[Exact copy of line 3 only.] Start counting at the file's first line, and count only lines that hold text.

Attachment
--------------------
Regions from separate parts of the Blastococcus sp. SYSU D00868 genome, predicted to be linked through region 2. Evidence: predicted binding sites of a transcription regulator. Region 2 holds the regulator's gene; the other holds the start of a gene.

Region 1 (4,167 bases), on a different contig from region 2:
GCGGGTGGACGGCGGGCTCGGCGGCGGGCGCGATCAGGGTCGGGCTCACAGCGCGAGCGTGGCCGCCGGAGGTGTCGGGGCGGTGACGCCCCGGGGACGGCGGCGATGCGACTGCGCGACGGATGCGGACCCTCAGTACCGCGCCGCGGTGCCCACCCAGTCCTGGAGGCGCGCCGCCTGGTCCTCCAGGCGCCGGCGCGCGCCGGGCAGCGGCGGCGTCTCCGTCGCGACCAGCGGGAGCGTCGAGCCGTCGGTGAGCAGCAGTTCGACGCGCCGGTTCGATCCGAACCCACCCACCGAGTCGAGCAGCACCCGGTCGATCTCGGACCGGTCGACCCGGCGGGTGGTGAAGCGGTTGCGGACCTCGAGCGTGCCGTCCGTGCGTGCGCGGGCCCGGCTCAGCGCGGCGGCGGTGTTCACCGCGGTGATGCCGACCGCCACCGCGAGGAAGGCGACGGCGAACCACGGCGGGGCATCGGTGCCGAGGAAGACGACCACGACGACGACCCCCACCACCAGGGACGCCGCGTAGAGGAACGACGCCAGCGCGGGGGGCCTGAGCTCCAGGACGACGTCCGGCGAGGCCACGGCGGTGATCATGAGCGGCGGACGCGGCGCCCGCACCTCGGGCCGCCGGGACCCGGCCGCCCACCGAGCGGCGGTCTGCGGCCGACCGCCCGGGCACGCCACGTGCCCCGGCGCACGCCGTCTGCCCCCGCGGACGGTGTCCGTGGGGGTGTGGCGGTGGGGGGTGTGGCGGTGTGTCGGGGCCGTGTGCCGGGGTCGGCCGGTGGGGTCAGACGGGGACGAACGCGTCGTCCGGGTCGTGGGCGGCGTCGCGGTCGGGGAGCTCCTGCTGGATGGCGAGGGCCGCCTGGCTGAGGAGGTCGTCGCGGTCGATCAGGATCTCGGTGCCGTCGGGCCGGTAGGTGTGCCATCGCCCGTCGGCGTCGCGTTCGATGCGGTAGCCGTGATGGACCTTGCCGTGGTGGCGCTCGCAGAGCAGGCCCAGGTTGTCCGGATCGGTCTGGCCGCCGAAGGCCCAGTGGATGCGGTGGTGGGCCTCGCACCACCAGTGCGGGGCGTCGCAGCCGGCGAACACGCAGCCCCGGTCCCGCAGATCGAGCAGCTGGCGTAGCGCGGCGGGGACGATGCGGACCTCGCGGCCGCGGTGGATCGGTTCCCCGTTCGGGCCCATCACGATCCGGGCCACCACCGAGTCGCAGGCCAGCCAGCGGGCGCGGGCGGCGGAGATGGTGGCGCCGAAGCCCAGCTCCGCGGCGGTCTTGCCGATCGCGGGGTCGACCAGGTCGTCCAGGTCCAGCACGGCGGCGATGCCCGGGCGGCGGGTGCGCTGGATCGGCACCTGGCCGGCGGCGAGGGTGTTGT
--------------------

GCGGGTGGACGGCGGGCTCGGCGGCGGGCGCGATCAGGGTCGGGCTCACAGCGCGAGCGTGGCCGCCGGAGGTGTCGGGGCGGTGACGCCCCGGGGACGGCGGCGATGCGACTGCGCGACGGATGCGGACCCTCAGTACCGCGCCGCGGTGCCCACCCAGTCCTGGAGGCGCGCCGCCTGGTCCTCCAGGCGCCGGCGCGCGCCGGGCAGCGGCGGCGTCTCCGTCGCGACCAGCGGGAGCGTCGAGCCGTCGGTGAGCAGCAGTTCGACGCGCCGGTTCGATCCGAACCCACCCACCGAGTCGAGCAGCACCCGGTCGATCTCGGACCGGTCGACCCGGCGGGTGGTGAAGCGGTTGCGGACCTCGAGCGTGCCGTCCGTGCGTGCGCGGGCCCGGCTCAGCGCGGCGGCGGTGTTCACCGCGGTGATGCCGACCGCCACCGCGAGGAAGGCGACGGCGAACCACGGCGGGGCATCGGTGCCGAGGAAGACGACCACGACGACGACCCCCACCACCAGGGACGCCGCGTAGAGGAACGACGCCAGCGCGGGGGGCCTGAGCTCCAGGACGACGTCCGGCGAGGCCACGGCGGTGATCATGAGCGGCGGACGCGGCGCCCGCACCTCGGGCCGCCGGGACCCGGCCGCCCACCGAGCGGCGGTCTGCGGCCGACCGCCCGGGCACGCCACGTGCCCCGGCGCACGCCGTCTGCCCCCGCGGACGGTGTCCGTGGGGGTGTGGCGGTGGGGGGTGTGGCGGTGTGTCGGGGCCGTGTGCCGGGGTCGGCCGGTGGGGTCAGACGGGGACGAACGCGTCGTCCGGGTCGTGGGCGGCGTCGCGGTCGGGGAGCTCCTGCTGGATGGCGAGGGCCGCCTGGCTGAGGAGGTCGTCGCGGTCGATCAGGATCTCGGTGCCGTCGGGCCGGTAGGTGTGCCATCGCCCGTCGGCGTCGCGTTCGATGCGGTAGCCGTGATGGACCTTGCCGTGGTGGCGCTCGCAGAGCAGGCCCAGGTTGTCCGGATCGGTCTGGCCGCCGAAGGCCCAGTGGATGCGGTGGTGGGCCTCGCACCACCAGTGCGGGGCGTCGCAGCCGGCGAACACGCAGCCCCGGTCCCGCAGATCGAGCAGCTGGCGTAGCGCGGCGGGGACGATGCGGACCTCGCGGCCGCGGTGGATCGGTTCCCCGTTCGGGCCCATCACGATCCGGGCCACCACCGAGTCGCAGGCCAGCCAGCGGGCGCGGGCGGCGGAGATGGTGGCGCCGAAGCCCAGCTCCGCGGCGGTCTTGCCGATCGCGGGGTCGACCAGGTCGTCCAGGTCCAGCACGGCGGCGATGCCCGGGCGGCGGGTGCGCTGGATCGGCACCTGGCCGGCGGCGAGGGTGTTGT